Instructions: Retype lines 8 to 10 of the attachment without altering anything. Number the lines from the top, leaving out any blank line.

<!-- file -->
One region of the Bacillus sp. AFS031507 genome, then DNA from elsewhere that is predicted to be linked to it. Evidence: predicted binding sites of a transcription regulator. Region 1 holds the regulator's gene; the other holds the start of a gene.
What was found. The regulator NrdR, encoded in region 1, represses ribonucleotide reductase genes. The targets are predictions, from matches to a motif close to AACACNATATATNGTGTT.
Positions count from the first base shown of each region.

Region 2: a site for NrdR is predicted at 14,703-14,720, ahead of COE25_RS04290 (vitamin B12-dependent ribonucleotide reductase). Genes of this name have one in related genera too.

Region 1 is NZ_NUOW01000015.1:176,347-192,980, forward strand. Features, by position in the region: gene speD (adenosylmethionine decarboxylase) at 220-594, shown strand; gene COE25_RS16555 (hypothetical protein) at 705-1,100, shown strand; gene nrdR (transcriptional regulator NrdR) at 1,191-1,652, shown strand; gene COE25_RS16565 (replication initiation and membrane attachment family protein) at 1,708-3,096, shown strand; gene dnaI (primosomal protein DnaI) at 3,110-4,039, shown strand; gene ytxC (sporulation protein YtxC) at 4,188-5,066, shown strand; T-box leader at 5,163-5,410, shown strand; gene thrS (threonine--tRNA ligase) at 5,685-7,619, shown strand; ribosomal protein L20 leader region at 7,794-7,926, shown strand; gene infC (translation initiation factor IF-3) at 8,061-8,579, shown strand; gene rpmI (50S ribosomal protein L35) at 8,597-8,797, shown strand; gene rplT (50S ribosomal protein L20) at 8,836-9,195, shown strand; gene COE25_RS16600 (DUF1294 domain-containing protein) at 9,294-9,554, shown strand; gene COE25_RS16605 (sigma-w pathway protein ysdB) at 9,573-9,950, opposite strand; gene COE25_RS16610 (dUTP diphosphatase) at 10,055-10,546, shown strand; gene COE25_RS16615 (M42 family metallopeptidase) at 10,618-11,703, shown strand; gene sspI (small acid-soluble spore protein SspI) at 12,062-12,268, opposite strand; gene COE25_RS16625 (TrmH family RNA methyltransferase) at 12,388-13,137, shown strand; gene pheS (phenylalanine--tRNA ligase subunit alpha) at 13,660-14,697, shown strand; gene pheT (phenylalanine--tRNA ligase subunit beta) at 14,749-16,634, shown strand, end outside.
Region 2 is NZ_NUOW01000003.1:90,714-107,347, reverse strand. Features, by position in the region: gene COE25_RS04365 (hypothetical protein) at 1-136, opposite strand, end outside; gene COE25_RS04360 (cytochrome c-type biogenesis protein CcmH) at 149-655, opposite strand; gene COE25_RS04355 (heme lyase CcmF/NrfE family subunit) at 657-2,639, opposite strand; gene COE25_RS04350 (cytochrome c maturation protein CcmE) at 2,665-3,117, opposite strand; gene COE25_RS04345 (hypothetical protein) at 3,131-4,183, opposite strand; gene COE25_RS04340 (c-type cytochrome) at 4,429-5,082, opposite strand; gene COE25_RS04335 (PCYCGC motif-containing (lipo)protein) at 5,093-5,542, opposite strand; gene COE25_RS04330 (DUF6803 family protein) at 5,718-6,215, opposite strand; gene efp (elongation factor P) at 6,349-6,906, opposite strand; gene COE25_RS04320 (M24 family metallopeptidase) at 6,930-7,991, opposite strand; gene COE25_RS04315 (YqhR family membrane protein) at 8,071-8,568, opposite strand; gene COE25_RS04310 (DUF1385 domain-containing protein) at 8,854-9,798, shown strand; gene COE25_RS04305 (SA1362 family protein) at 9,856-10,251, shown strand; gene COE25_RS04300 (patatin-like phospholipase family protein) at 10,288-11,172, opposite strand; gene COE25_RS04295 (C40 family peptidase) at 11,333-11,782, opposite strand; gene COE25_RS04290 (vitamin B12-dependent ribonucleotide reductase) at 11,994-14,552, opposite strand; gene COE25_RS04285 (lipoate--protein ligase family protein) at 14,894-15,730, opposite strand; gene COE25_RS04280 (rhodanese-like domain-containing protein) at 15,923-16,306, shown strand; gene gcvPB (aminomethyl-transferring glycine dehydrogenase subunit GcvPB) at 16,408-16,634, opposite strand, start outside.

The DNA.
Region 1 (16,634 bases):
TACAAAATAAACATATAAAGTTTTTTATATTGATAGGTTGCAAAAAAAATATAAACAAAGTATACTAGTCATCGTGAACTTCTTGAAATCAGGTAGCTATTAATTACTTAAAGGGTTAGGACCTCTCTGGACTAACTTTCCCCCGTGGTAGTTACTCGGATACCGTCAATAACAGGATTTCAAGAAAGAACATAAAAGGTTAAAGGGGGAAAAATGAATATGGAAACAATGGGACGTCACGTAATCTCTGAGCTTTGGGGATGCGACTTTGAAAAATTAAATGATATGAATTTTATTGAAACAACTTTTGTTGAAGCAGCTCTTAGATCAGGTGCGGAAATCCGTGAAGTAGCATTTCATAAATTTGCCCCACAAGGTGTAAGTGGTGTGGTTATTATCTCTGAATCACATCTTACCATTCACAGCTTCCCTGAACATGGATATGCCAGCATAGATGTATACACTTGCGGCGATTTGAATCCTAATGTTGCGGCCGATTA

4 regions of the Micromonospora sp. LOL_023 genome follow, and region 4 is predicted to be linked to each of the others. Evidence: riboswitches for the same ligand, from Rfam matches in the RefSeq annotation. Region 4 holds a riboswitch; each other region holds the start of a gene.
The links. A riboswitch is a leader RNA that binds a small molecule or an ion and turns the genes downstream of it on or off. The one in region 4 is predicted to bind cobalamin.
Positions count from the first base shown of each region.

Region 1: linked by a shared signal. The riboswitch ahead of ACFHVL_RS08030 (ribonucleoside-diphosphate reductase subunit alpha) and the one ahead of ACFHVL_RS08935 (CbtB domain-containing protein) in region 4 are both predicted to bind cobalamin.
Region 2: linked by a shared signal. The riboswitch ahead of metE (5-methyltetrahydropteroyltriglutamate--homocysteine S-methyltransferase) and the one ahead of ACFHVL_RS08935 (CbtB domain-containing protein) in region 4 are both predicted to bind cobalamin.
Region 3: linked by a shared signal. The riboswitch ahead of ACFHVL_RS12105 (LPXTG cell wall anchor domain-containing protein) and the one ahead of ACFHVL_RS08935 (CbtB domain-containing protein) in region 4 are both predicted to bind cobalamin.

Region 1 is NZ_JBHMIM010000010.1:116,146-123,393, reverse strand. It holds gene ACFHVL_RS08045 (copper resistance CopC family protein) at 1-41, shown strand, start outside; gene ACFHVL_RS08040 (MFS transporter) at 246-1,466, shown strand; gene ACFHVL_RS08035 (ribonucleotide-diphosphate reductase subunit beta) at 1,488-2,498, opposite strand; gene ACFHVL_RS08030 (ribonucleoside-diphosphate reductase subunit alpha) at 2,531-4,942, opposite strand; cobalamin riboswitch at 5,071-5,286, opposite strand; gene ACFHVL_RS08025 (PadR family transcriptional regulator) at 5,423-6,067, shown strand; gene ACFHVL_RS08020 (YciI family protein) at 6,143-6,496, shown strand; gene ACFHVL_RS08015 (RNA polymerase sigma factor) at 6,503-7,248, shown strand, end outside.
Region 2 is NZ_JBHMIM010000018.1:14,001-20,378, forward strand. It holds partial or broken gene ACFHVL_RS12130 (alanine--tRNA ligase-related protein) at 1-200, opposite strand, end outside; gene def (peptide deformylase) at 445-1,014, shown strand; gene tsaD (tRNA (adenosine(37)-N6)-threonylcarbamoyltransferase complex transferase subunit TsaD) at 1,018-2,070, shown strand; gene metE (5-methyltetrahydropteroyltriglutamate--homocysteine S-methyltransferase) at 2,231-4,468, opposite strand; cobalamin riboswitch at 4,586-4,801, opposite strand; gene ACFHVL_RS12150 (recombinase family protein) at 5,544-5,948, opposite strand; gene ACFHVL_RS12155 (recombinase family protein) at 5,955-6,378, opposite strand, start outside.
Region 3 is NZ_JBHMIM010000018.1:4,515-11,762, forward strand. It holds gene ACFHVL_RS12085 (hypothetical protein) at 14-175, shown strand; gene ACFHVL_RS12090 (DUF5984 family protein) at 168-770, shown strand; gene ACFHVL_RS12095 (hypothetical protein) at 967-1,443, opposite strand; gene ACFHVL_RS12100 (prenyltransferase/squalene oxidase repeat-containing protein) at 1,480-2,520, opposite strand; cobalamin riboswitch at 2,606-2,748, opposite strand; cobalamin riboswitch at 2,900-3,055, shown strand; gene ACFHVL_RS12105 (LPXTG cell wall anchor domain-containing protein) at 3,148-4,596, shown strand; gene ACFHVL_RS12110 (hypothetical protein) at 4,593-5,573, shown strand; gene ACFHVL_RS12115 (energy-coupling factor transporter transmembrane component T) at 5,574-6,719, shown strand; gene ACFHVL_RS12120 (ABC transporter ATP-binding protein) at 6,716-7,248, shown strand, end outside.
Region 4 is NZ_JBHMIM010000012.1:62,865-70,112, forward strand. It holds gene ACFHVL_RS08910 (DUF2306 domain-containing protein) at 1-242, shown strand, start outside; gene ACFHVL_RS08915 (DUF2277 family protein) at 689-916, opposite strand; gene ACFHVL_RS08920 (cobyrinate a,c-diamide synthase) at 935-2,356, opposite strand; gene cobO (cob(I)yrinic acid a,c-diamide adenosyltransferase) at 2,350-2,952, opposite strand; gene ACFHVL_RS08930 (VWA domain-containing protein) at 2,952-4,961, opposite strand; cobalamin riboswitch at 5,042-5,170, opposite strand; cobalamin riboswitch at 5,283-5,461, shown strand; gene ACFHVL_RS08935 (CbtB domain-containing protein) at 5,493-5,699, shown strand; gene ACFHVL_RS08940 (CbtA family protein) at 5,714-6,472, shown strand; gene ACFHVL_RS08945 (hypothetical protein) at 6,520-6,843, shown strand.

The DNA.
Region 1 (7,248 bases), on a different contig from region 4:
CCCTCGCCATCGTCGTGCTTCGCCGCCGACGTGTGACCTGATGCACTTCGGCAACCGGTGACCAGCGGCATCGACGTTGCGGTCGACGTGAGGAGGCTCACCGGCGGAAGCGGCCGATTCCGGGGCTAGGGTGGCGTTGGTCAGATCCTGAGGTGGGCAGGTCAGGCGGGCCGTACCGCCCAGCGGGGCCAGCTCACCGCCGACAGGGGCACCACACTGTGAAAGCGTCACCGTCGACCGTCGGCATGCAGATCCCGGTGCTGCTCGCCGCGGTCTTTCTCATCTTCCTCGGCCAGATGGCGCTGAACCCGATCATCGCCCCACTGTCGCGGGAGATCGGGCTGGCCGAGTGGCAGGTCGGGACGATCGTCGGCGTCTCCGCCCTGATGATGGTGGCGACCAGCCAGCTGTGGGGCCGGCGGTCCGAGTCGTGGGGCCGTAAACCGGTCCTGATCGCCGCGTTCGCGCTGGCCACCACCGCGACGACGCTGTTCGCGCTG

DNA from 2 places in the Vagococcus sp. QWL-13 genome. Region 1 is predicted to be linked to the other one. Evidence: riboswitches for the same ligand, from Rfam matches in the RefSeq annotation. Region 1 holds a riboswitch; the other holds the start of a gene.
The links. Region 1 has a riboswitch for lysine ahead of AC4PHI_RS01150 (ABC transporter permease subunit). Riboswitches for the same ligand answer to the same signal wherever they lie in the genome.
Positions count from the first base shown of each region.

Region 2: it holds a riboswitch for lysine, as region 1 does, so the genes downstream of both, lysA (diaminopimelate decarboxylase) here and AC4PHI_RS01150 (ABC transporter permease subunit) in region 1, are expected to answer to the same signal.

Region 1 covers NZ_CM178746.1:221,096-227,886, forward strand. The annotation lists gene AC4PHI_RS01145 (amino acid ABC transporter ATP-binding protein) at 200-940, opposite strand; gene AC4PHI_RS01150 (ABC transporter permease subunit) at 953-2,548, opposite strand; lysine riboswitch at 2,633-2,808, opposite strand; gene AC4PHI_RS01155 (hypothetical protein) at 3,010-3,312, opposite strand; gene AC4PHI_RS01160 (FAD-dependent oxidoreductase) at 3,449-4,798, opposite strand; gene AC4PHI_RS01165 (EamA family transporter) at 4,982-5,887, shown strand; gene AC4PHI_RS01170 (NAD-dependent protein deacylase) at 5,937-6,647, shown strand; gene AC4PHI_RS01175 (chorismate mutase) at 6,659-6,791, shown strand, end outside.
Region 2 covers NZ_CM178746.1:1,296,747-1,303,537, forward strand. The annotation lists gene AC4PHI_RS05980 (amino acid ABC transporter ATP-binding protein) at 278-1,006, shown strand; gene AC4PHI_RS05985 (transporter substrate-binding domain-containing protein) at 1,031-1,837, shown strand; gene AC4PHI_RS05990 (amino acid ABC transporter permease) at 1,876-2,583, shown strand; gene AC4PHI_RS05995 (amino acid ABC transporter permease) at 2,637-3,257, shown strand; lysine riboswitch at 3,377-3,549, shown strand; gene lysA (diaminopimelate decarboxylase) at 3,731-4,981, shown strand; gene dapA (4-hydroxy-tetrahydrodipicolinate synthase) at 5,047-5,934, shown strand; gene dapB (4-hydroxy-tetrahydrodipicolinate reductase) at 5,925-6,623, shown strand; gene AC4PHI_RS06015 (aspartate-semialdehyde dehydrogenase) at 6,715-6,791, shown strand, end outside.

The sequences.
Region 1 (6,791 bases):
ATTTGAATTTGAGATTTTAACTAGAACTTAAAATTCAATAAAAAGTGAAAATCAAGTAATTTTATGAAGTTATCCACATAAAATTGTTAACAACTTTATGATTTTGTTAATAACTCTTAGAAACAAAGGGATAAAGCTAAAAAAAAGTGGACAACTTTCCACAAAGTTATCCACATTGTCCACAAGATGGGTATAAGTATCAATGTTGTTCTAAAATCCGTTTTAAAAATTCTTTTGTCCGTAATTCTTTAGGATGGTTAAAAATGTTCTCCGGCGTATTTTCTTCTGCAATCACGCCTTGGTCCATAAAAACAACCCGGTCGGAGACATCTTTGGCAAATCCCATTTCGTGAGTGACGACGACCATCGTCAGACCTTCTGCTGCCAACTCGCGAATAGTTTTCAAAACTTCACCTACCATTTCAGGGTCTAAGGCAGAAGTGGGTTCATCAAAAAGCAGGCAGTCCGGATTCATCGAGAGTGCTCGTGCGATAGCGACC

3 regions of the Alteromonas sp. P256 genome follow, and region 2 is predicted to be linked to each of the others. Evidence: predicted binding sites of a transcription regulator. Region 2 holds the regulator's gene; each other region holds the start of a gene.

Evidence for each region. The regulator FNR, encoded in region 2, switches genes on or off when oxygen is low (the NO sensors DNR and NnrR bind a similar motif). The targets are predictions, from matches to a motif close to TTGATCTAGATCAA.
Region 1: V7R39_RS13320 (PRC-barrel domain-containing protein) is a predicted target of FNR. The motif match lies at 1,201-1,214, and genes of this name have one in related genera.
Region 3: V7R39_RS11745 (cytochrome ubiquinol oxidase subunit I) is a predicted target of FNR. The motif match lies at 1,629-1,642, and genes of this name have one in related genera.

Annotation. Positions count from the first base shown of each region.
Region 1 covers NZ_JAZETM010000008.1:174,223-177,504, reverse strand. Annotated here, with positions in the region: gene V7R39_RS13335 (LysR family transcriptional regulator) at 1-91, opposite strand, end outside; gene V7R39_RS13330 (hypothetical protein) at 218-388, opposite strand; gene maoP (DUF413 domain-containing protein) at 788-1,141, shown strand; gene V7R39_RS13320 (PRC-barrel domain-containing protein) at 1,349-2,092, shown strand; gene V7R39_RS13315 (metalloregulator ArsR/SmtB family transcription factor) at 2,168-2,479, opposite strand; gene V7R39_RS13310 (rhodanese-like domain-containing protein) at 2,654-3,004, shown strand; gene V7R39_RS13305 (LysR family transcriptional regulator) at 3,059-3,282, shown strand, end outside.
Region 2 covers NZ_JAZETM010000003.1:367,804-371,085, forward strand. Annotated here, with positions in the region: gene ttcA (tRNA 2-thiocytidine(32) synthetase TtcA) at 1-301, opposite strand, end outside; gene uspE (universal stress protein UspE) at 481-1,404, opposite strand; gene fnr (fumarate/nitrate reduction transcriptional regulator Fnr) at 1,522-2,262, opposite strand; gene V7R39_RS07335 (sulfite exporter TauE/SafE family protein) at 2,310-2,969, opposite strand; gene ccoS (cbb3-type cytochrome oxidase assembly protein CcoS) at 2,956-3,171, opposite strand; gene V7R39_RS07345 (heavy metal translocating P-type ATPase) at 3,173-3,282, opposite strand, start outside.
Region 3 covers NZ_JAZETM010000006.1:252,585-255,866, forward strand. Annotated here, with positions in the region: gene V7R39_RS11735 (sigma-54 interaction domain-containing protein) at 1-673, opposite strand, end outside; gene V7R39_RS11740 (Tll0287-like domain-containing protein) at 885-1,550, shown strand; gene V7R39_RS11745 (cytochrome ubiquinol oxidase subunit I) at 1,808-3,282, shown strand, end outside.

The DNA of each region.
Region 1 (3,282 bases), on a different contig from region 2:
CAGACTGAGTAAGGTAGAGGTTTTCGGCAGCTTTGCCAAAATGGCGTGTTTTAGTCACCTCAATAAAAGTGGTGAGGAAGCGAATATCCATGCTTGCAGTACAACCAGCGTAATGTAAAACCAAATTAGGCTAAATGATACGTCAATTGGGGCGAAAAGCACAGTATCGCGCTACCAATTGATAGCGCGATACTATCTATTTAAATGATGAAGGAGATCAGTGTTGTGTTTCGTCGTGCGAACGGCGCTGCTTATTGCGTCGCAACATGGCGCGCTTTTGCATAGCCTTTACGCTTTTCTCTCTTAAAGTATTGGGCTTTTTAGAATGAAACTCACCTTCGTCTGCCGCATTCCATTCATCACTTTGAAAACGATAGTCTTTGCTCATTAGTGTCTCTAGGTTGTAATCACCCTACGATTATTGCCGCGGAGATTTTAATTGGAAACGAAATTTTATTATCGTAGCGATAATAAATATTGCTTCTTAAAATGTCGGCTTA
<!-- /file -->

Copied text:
Region 1 (16,634 bases):
TACAAAATAAACATATAAAGTTTTTTATATTGATAGGTTGCAAAAAAAATATAAACAAAGTATACTAGTCATCGTGAACTTCTTGAAATCAGGTAGCTATTAATTACTTAAAGGGTTAGGACCTCTCTGGACTAACTTTCCCCCGTGGTAGTTACTCGGATACCGTCAATAACAGGATTTCAAGAAAGAACATAAAAGGTTAAAGGGGGAAAAATGAATATGGAAACAATGGGACGTCACGTAATCTCTGAGCTTTGGGGATGCGACTTTGAAAAATTAAATGATATGAATTTTATTGAAACAACTTTTGTTGAAGCAGCTCTTAGATCAGGTGCGGAAATCCGTGAAGTAGCATTTCATAAATTTGCCCCACAAGGTGTAAGTGGTGTGGTTATTATCTCTGAATCACATCTTACCATTCACAGCTTCCCTGAACATGGATATGCCAGCATAGATGTATACACTTGCGGCGATTTGAATCCTAATGTTGCGGCCGATTA

4 regions of the Micromonospora sp. LOL_023 genome follow, and region 4 is predicted to be linked to each of the others. Evidence: riboswitches for the same ligand, from Rfam matches in the RefSeq annotation. Region 4 holds a riboswitch; each other region holds the start of a gene.